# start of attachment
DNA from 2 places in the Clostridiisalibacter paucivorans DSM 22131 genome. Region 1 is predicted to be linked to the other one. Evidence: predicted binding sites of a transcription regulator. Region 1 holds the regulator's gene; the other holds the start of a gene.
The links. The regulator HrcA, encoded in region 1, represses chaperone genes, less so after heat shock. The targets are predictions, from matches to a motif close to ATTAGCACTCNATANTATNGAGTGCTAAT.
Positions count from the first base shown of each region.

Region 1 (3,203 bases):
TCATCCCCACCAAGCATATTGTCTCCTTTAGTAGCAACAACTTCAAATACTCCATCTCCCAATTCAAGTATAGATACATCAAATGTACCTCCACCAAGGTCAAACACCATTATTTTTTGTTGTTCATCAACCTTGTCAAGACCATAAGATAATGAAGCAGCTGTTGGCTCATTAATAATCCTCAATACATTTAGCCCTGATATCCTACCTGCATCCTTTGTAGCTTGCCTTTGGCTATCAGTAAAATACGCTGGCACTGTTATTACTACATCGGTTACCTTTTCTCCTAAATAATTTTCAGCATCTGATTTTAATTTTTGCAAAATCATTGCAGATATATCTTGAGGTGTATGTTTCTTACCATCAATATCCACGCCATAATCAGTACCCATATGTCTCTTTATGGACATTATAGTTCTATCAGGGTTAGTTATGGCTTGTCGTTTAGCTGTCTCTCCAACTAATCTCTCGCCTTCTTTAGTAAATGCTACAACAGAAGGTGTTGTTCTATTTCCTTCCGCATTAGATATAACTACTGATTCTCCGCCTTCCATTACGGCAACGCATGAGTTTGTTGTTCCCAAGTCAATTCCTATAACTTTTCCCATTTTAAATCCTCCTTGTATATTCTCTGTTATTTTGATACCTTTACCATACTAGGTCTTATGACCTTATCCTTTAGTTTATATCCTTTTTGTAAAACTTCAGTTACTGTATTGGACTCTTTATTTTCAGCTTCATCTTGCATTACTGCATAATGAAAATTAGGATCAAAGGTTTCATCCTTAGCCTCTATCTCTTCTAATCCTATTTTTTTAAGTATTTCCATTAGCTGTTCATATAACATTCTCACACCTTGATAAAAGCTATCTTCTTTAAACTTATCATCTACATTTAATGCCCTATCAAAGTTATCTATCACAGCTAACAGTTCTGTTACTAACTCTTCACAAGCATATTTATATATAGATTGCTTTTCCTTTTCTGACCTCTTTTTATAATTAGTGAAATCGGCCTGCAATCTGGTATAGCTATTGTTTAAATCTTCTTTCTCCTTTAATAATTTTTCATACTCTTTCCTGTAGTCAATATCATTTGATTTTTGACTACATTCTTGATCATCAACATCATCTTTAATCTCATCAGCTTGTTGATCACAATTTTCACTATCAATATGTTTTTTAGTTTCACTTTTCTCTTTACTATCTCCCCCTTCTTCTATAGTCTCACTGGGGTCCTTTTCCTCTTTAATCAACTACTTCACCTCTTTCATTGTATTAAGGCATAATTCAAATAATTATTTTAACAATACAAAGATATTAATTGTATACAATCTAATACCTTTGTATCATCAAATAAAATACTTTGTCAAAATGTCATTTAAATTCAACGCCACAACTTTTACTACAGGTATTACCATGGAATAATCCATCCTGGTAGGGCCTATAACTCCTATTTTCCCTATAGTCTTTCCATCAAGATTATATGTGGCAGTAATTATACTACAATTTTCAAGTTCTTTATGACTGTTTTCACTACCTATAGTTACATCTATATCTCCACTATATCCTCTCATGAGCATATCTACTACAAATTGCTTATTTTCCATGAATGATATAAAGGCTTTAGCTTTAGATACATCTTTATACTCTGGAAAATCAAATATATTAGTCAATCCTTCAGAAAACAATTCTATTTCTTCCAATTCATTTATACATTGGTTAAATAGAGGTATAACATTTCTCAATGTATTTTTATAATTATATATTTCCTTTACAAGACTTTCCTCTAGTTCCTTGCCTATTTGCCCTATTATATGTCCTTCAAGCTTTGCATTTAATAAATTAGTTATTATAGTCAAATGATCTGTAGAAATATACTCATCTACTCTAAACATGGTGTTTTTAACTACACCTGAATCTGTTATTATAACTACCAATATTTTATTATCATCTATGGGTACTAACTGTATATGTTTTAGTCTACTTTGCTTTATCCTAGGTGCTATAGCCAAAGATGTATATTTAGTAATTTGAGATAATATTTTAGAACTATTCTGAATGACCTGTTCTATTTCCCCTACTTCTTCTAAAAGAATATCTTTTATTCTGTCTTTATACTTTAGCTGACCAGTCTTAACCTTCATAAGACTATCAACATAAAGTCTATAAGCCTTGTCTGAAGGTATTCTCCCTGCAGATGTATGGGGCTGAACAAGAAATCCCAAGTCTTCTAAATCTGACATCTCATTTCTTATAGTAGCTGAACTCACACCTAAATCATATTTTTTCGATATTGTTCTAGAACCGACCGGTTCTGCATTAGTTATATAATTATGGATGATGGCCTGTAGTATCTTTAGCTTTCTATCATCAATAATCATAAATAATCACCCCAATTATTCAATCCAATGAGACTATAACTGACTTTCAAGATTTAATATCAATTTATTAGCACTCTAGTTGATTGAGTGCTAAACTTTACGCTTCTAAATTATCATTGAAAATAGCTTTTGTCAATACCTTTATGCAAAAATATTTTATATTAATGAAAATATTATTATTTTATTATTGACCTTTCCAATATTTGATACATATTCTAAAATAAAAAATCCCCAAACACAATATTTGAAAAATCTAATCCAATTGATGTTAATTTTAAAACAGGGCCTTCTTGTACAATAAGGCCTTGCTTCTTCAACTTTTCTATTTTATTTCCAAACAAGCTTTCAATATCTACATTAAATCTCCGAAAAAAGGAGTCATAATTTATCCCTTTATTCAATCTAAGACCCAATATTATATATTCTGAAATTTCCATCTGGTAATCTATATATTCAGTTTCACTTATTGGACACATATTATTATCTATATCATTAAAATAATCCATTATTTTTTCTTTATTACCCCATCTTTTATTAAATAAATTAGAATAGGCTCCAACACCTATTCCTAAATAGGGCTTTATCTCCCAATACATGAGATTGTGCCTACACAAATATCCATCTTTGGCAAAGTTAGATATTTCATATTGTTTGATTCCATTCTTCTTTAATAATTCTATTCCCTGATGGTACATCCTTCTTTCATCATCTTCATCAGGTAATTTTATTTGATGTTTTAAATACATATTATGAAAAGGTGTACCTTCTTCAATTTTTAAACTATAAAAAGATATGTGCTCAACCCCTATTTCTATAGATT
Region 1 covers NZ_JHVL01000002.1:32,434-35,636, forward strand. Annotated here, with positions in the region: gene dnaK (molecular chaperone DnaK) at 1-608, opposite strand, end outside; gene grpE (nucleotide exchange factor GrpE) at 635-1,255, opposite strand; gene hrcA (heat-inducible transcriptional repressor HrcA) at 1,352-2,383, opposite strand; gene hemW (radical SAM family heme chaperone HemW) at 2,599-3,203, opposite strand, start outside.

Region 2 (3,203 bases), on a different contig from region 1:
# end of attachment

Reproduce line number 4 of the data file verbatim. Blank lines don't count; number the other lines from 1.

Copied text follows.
Region 1 (3,203 bases):